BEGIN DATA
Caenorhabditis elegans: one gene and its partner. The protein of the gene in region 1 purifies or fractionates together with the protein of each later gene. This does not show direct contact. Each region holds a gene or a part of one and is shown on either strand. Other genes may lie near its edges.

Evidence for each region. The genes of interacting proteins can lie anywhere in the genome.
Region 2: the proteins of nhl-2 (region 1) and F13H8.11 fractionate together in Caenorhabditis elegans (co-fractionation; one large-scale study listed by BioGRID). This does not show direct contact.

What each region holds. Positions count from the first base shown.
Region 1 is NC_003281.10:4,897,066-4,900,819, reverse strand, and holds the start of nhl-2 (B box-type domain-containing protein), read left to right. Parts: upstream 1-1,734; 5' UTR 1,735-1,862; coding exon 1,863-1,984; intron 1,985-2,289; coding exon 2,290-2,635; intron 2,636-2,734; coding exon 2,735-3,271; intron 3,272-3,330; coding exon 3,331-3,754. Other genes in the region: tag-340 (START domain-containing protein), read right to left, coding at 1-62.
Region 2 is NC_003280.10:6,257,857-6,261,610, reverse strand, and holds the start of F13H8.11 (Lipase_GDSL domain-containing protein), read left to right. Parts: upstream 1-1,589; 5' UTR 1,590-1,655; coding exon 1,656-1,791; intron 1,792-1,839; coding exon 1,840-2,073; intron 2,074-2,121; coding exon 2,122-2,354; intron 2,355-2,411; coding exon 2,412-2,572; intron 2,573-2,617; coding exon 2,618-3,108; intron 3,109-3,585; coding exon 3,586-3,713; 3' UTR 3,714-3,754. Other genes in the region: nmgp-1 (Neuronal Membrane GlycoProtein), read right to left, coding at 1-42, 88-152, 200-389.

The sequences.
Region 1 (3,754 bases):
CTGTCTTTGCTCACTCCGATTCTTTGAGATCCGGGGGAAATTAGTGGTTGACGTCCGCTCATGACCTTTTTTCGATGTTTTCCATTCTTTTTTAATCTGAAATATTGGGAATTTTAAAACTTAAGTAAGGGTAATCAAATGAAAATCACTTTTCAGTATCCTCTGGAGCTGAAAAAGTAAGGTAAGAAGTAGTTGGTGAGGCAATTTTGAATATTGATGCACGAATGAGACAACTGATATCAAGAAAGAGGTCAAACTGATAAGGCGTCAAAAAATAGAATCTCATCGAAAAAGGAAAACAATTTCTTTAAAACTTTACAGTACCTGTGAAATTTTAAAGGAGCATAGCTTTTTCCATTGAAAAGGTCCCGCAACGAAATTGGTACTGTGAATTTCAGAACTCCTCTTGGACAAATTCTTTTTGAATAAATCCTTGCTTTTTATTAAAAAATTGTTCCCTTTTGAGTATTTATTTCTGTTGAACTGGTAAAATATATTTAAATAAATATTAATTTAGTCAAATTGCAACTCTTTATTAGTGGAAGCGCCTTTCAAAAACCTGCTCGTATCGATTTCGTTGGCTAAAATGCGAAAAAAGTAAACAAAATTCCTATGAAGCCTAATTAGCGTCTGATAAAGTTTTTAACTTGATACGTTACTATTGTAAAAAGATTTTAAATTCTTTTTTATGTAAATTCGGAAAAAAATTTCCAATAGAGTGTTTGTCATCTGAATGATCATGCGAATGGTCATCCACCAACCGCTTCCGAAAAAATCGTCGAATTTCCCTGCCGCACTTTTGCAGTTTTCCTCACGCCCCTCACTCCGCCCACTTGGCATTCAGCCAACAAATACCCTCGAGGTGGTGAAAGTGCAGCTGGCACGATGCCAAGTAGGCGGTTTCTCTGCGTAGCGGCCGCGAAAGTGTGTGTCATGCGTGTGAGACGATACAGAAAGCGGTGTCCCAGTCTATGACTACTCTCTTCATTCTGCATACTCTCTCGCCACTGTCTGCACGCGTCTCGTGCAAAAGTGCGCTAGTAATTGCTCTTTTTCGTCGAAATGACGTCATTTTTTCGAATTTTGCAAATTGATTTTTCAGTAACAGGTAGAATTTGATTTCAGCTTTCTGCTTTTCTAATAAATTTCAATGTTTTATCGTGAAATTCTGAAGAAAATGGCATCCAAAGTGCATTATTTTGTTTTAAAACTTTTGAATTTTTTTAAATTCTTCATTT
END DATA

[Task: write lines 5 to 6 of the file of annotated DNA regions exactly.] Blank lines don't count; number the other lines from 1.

Region 1 is NC_003281.10:4,897,066-4,900,819, reverse strand, and holds the start of nhl-2 (B box-type domain-containing protein), read left to right. Parts: upstream 1-1,734; 5' UTR 1,735-1,862; coding exon 1,863-1,984; intron 1,985-2,289; coding exon 2,290-2,635; intron 2,636-2,734; coding exon 2,735-3,271; intron 3,272-3,330; coding exon 3,331-3,754. Other genes in the region: tag-340 (START domain-containing protein), read right to left, coding at 1-62.
Region 2 is NC_003280.10:6,257,857-6,261,610, reverse strand, and holds the start of F13H8.11 (Lipase_GDSL domain-containing protein), read left to right. Parts: upstream 1-1,589; 5' UTR 1,590-1,655; coding exon 1,656-1,791; intron 1,792-1,839; coding exon 1,840-2,073; intron 2,074-2,121; coding exon 2,122-2,354; intron 2,355-2,411; coding exon 2,412-2,572; intron 2,573-2,617; coding exon 2,618-3,108; intron 3,109-3,585; coding exon 3,586-3,713; 3' UTR 3,714-3,754. Other genes in the region: nmgp-1 (Neuronal Membrane GlycoProtein), read right to left, coding at 1-42, 88-152, 200-389.